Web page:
Webmatters Title
Webmatters : Battle of Festubert May 1915
Rough Map of Area


16th May 1915

Continuing the battle

By 0900 hours Lieutenant General Sir Charles Monro commanding I Corps had ascertained that the offensive had stalled leaving a large gap between the two neighbouring divisions – 2nd to the north and the 7th to the south.

It was thus imperative that operations were put into action in order to close the gap down. The 6th Brigade (2nd Division) were therefore to work south-eastwards whilst the 7th Division which had suffered difficulties on its left flank were to make a further effort to link up to the north-east.

The manoeuvre was supposed to have begun at 1000 hours but the 6th Brigade was being so heavily shelled they couldn’t get sufficient supplies forward to undertake an assault.

The Ferme Cour d’Avoué from the rue des cailloux

The Ferme Cour d’Avoué from the Rue des cailloux
The junction is Princes Road coming in from the left
The Quadrilateral straddled the road between there and the farm

On the front of the 20th Brigade in 7th Division the 1st Bn Grenadier Guards managed to get across no man’s land as far as the Scots Guards and from here the two battalions mounted an assault towards the Quadrilateral stronghold by bombing along the trench. They took a number of prisoners and advanced 300 metres but an attempt to attack across the open was put to ground with heavy losses.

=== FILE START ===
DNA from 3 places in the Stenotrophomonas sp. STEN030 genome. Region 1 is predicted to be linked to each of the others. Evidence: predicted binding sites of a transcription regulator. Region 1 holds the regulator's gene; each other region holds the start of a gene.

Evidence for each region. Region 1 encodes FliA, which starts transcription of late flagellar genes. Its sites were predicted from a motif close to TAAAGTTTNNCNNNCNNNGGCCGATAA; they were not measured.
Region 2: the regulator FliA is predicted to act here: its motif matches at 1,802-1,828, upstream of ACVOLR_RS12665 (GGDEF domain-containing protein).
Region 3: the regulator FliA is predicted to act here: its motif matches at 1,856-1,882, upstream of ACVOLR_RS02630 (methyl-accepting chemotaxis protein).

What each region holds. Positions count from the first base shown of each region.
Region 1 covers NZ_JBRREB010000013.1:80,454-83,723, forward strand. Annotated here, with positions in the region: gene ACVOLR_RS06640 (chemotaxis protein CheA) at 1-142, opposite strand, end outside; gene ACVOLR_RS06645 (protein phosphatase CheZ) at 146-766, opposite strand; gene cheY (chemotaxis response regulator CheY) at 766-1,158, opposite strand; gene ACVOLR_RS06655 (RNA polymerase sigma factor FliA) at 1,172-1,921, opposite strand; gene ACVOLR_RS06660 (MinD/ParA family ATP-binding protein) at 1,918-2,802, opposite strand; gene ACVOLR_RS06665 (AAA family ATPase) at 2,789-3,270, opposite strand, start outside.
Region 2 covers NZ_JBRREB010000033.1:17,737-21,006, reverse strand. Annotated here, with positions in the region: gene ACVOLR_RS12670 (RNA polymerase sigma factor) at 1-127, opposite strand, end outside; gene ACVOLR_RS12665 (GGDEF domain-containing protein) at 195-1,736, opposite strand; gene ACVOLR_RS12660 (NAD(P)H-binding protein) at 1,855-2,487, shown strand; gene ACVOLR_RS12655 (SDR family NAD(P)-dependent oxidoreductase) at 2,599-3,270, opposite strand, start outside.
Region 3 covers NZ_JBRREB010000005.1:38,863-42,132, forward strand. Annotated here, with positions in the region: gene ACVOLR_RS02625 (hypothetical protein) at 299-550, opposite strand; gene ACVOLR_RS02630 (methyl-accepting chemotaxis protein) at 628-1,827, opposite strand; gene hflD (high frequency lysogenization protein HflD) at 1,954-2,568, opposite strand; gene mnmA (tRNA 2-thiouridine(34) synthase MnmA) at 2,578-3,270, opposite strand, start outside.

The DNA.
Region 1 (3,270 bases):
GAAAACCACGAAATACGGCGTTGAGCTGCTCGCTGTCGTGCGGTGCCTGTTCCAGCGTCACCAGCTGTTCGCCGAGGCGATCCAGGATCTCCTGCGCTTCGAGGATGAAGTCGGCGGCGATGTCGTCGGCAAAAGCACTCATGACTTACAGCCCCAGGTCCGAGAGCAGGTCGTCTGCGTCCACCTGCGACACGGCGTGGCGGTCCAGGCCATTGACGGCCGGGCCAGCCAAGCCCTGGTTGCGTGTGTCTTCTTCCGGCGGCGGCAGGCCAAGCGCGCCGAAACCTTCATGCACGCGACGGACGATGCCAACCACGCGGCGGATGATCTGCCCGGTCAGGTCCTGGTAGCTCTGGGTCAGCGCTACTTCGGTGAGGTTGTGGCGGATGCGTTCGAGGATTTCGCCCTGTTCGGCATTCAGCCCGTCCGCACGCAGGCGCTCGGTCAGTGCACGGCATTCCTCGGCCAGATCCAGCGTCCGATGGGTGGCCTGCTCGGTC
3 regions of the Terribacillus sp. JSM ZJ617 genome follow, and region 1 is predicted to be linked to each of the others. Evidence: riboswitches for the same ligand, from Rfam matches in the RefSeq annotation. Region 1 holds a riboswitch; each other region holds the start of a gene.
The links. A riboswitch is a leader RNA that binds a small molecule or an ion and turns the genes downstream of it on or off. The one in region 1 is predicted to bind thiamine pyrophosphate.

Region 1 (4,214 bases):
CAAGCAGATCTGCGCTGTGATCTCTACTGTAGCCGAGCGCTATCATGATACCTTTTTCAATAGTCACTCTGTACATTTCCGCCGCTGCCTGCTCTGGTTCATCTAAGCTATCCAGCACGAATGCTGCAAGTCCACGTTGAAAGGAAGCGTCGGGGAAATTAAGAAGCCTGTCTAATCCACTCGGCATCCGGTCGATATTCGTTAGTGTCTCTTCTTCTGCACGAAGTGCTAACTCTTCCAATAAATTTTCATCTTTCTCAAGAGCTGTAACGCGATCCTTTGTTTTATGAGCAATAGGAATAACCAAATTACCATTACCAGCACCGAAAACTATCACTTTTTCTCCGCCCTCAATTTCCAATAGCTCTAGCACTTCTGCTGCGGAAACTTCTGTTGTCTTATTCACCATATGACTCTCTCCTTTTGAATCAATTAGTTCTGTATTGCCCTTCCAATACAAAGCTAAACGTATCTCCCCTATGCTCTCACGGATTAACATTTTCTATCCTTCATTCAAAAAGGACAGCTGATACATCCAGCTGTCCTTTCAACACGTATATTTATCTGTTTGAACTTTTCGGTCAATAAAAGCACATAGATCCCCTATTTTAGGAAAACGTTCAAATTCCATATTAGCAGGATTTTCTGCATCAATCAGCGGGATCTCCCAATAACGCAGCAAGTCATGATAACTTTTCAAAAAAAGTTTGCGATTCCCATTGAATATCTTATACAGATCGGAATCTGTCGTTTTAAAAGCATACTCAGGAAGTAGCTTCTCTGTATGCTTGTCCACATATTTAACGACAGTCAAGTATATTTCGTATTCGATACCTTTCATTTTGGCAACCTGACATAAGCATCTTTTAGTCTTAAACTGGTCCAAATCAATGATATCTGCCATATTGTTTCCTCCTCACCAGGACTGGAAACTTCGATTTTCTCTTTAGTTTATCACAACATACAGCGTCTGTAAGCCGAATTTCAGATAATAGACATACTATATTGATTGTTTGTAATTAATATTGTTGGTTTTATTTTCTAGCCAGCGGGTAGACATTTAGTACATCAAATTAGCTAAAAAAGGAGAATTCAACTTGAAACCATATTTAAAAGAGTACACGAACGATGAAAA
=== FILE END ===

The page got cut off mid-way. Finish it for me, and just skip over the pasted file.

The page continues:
On the far right in 22nd Brigade the 1st Bn South Staffordshire not only consolidated their position but increased it by bombing their way southwards for a further 400 metres until they were opposite the front held by the 47th Division.

Next to the grounded 20th Brigade however, the Royal Welch Fusiliers who had gained the North Breastwork were unable to push the Germans out of the Orchard. With their left flank in the air and coming under increasing artillery fire the decision was taken at 1930 hours to abandon the position and retire back to the Quinque Rue.

The remaining 200 or so men from the Queen’s Regiment next to the Fusiliers also fell back but the Staffords held on to their newly won positions westwards from Staffordshire Corner.

During the night most of the battle worn units were relieved.